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Teaching and Learning Multimodal Communications

Alyssa Arbuckle, Alison Hedley, Shaun Macpherson, Alyssa McLeod, Jana Millar Usiskin, Daniel Powell, Jentery Sayers, Emily Smith, Michael Stevens, Authors

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Particularities of Electronic Literature - Introduction

For the Granulation exercise in English 507, I have chosen to focus on Nick Montfort's work Book and Volume. Set in the "planned city of nTopia," it is a "highly regimented" urban space. In the city, the operator/reader acts as "system administrator obliged to perform a series of rote and menial tasks." As an traditional work of "interactive fiction," Book and Volume is almost entirely text based. The upper left corner of the interactive screen provides a basic, eight-direction map informing the reader where you can move from the current location. The header also gives your location in words, usually in intersections, by placing you at an intersection (Eel & Seventh, Eel & Fourth, and so on).

Author: Daniel Powell
Word Count: 114
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Discussion of "Particularities of Electronic Literature - Introduction"

Experimenting with Format: E-lit Materiality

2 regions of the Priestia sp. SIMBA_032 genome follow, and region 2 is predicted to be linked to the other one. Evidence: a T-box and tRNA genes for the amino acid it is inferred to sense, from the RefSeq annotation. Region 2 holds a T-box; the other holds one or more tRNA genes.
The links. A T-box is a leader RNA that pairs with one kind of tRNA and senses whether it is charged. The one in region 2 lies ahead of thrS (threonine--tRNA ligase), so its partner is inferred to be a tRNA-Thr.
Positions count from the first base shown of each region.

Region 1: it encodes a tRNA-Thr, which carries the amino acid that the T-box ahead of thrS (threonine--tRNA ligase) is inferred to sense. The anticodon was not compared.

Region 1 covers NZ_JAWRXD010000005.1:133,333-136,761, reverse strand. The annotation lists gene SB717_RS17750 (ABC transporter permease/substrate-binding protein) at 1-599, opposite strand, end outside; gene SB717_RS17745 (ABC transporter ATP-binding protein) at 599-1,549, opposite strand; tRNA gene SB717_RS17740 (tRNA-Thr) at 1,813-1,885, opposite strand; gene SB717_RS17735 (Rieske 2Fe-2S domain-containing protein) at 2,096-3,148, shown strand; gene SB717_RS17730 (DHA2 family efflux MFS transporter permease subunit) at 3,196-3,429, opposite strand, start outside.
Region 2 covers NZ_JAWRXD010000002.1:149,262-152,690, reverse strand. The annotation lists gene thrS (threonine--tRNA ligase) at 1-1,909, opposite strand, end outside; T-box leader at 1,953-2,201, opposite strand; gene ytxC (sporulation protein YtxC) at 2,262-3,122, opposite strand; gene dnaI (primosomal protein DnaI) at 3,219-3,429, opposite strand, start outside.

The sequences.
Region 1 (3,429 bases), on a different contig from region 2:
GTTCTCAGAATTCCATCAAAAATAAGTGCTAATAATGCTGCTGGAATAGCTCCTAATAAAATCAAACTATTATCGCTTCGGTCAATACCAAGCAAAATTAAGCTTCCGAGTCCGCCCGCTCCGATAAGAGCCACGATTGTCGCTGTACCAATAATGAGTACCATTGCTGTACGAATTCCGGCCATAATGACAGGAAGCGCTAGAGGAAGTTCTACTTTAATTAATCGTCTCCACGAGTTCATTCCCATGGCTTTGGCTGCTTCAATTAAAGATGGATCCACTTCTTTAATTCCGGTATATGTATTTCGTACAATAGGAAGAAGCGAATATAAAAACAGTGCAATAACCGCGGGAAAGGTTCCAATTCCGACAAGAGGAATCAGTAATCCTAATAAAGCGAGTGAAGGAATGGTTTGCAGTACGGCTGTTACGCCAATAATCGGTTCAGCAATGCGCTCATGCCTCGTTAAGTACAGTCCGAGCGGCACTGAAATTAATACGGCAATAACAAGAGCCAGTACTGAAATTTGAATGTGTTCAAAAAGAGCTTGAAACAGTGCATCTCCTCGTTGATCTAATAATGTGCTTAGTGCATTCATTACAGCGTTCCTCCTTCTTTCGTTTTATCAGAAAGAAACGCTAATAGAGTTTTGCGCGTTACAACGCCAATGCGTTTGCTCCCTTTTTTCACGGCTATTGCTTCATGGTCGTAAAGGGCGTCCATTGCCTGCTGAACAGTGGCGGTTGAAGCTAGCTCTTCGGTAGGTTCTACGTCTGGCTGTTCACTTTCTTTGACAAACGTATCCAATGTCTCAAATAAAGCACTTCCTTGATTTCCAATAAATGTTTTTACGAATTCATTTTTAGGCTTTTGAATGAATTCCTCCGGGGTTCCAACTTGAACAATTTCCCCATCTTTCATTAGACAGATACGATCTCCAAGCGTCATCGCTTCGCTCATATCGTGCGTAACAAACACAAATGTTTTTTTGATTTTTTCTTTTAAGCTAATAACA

For the granulation exercise, I decided to begin experimenting a bit with Scalar's path function. Rather than having all content responding to a prompt appear on one Scalar page, I divided my response into sections, each of which was integrated in the "Granulation" pathway. Practically, this is one of two ways to divide related but separate chunks of content; the other is to have an initial page appear in the appropriate path and hyperlink to subsequent pages from the first through internal navigation.

As for the exercise itself, I found it useful both for the way it prompted me to investigate e-lit a bit more closely than I had previously and for leading me to more closely consider the the physical manifestation of digital literary artifacts. As an individual working in the early modern period, textuality and bibliographical techniques of analysis are normally and gainfully employed; those same concerns, however, are often occluded when digital works are considered. The difficulties I had when attempting to parse the media types and the formal and forensic materialities of the e-lit object, Book and Volume, reflect this lack of concern.

This lack of explicit concern with the materiality of digital objects is fascinating in comparison with the fashions in which codicological studies have progressed. An awareness of material textuality—types of paper, locating print shops, dating texts by their textual makeup, etc.—is integral to literary scholarship, especially in periods before the later nineteenth century. That those same concerns are difficult to address for electronic literature on account of the impenetrability of many digital objects is both fascinating and troubling.

Arthur: Daniel Powell
Word Count: 262

Posted on 9 July 2013, 11:23 am by Daniel Powell  |  Permalink

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